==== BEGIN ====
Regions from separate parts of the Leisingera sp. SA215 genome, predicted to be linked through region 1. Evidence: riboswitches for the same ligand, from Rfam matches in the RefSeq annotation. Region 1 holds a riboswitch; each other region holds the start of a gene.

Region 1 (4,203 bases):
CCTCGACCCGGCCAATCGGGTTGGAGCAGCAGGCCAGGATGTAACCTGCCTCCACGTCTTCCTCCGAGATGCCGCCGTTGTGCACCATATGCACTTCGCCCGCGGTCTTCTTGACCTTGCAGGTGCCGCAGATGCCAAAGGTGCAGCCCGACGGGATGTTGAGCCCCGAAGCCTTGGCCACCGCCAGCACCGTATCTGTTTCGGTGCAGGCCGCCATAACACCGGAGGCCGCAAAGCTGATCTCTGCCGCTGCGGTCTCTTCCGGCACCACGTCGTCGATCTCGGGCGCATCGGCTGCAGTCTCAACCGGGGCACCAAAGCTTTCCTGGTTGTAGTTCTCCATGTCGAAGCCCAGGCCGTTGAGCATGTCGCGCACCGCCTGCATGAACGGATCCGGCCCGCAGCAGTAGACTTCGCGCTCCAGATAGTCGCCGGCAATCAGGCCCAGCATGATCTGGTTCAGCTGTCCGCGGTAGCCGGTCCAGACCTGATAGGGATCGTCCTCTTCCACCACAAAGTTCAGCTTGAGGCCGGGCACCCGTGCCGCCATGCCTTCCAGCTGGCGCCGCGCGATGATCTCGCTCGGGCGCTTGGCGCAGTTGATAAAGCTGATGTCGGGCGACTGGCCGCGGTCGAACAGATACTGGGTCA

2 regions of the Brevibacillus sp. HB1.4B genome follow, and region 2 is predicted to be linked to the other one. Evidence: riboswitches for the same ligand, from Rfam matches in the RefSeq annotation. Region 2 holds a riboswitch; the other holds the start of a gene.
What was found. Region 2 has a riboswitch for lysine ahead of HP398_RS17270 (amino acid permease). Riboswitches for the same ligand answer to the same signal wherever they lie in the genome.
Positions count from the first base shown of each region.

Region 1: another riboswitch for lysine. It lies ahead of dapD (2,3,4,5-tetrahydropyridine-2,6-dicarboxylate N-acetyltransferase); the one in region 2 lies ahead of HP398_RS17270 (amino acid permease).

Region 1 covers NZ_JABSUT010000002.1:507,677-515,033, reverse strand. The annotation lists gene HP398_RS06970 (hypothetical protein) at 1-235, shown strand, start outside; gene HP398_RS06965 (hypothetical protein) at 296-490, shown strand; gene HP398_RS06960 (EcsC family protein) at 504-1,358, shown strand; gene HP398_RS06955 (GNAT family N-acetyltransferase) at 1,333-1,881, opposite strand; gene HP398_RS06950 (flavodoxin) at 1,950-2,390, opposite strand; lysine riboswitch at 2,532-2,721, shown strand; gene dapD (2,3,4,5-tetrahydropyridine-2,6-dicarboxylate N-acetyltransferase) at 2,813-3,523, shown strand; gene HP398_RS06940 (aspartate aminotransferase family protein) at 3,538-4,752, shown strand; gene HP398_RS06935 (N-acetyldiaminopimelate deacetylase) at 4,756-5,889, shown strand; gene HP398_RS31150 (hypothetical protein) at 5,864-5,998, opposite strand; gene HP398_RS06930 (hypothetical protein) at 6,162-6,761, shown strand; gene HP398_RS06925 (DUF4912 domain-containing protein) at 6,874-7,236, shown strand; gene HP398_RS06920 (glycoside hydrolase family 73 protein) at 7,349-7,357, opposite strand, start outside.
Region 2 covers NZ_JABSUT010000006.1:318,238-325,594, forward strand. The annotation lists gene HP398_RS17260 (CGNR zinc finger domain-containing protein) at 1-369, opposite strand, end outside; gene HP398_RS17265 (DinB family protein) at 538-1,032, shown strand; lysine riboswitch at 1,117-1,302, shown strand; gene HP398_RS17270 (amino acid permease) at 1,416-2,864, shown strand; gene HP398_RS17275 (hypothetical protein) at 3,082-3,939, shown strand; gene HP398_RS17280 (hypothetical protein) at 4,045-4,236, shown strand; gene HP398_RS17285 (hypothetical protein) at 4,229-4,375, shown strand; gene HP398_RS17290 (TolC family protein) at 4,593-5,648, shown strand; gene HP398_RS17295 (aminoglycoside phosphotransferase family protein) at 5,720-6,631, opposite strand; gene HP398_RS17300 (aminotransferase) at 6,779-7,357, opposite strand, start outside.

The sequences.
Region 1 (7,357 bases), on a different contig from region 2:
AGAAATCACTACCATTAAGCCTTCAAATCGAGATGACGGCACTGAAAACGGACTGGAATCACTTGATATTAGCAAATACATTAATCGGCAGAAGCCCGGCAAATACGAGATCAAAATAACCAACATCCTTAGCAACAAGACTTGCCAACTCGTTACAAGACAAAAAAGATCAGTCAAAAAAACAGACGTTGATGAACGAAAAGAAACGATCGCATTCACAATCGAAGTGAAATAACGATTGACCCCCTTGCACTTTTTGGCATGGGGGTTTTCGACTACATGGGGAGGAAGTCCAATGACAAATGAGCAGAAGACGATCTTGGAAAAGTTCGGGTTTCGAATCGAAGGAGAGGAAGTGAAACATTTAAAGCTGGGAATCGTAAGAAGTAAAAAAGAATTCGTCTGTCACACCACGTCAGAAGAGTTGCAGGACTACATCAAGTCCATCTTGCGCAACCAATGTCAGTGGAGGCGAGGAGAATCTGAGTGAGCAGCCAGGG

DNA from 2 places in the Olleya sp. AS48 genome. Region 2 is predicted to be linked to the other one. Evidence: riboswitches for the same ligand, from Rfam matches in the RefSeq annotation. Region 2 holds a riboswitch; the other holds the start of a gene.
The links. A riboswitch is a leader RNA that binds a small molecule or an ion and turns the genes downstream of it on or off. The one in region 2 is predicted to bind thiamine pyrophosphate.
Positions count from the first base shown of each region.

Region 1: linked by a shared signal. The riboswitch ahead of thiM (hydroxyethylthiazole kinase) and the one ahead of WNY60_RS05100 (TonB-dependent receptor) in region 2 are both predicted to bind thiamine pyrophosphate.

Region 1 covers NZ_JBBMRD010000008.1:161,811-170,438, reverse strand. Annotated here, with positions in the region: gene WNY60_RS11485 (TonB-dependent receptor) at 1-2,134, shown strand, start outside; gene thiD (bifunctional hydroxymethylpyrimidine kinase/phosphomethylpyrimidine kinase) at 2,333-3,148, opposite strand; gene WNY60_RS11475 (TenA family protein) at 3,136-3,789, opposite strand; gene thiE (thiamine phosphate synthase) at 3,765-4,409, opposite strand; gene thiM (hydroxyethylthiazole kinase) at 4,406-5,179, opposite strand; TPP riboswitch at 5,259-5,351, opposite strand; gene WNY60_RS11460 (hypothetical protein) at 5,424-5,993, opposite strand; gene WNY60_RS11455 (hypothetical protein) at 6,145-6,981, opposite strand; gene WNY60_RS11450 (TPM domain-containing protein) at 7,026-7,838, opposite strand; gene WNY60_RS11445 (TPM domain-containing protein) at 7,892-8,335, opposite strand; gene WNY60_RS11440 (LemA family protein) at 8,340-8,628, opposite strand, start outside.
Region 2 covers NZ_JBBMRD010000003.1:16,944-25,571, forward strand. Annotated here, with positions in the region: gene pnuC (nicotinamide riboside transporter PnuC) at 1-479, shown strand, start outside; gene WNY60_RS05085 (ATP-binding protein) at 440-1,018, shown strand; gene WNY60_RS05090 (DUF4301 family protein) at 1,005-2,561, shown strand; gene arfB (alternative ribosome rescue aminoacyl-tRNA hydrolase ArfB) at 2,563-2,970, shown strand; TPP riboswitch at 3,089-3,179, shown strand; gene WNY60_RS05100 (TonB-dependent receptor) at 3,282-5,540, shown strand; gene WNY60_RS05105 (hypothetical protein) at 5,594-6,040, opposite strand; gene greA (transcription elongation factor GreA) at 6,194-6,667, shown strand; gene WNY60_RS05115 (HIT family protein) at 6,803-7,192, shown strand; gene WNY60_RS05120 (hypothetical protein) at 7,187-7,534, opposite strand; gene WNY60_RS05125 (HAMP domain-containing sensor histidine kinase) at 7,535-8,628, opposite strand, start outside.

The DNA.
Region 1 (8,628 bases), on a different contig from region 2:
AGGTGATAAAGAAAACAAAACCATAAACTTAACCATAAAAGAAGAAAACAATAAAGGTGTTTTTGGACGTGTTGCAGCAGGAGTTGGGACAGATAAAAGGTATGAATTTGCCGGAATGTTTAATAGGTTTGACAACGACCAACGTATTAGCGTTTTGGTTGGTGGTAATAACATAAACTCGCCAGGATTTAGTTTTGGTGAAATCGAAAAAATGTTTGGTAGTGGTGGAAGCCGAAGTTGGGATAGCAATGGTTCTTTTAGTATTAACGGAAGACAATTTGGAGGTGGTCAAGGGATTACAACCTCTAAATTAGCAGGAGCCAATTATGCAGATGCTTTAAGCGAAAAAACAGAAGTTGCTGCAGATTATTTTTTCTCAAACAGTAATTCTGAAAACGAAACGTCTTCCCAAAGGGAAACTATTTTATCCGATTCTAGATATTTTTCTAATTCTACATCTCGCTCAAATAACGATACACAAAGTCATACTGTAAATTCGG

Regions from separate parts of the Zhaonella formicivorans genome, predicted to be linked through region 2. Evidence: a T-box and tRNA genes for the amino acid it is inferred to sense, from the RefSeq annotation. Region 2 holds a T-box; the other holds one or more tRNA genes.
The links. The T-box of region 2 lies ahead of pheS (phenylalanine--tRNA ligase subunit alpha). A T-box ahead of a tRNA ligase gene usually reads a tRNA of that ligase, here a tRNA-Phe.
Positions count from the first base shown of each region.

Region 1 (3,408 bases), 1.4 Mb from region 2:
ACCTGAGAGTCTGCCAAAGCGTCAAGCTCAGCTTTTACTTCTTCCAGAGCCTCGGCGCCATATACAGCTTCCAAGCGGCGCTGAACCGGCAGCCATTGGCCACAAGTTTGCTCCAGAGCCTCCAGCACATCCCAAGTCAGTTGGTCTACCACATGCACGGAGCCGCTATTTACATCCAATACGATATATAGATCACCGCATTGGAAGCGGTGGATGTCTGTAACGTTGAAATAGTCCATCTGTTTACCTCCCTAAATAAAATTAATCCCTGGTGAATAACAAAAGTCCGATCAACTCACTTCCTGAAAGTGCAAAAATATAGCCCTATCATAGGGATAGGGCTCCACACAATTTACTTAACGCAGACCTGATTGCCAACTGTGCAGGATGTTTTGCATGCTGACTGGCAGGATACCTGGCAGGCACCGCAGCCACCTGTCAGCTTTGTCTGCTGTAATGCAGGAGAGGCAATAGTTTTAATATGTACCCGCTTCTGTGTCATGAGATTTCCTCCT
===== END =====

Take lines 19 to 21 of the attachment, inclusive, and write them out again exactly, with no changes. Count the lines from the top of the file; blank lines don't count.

The DNA.
Region 1 (8,628 bases), on a different contig from region 2:
AGGTGATAAAGAAAACAAAACCATAAACTTAACCATAAAAGAAGAAAACAATAAAGGTGTTTTTGGACGTGTTGCAGCAGGAGTTGGGACAGATAAAAGGTATGAATTTGCCGGAATGTTTAATAGGTTTGACAACGACCAACGTATTAGCGTTTTGGTTGGTGGTAATAACATAAACTCGCCAGGATTTAGTTTTGGTGAAATCGAAAAAATGTTTGGTAGTGGTGGAAGCCGAAGTTGGGATAGCAATGGTTCTTTTAGTATTAACGGAAGACAATTTGGAGGTGGTCAAGGGATTACAACCTCTAAATTAGCAGGAGCCAATTATGCAGATGCTTTAAGCGAAAAAACAGAAGTTGCTGCAGATTATTTTTTCTCAAACAGTAATTCTGAAAACGAAACGTCTTCCCAAAGGGAAACTATTTTATCCGATTCTAGATATTTTTCTAATTCTACATCTCGCTCAAATAACGATACACAAAGTCATACTGTAAATTCGG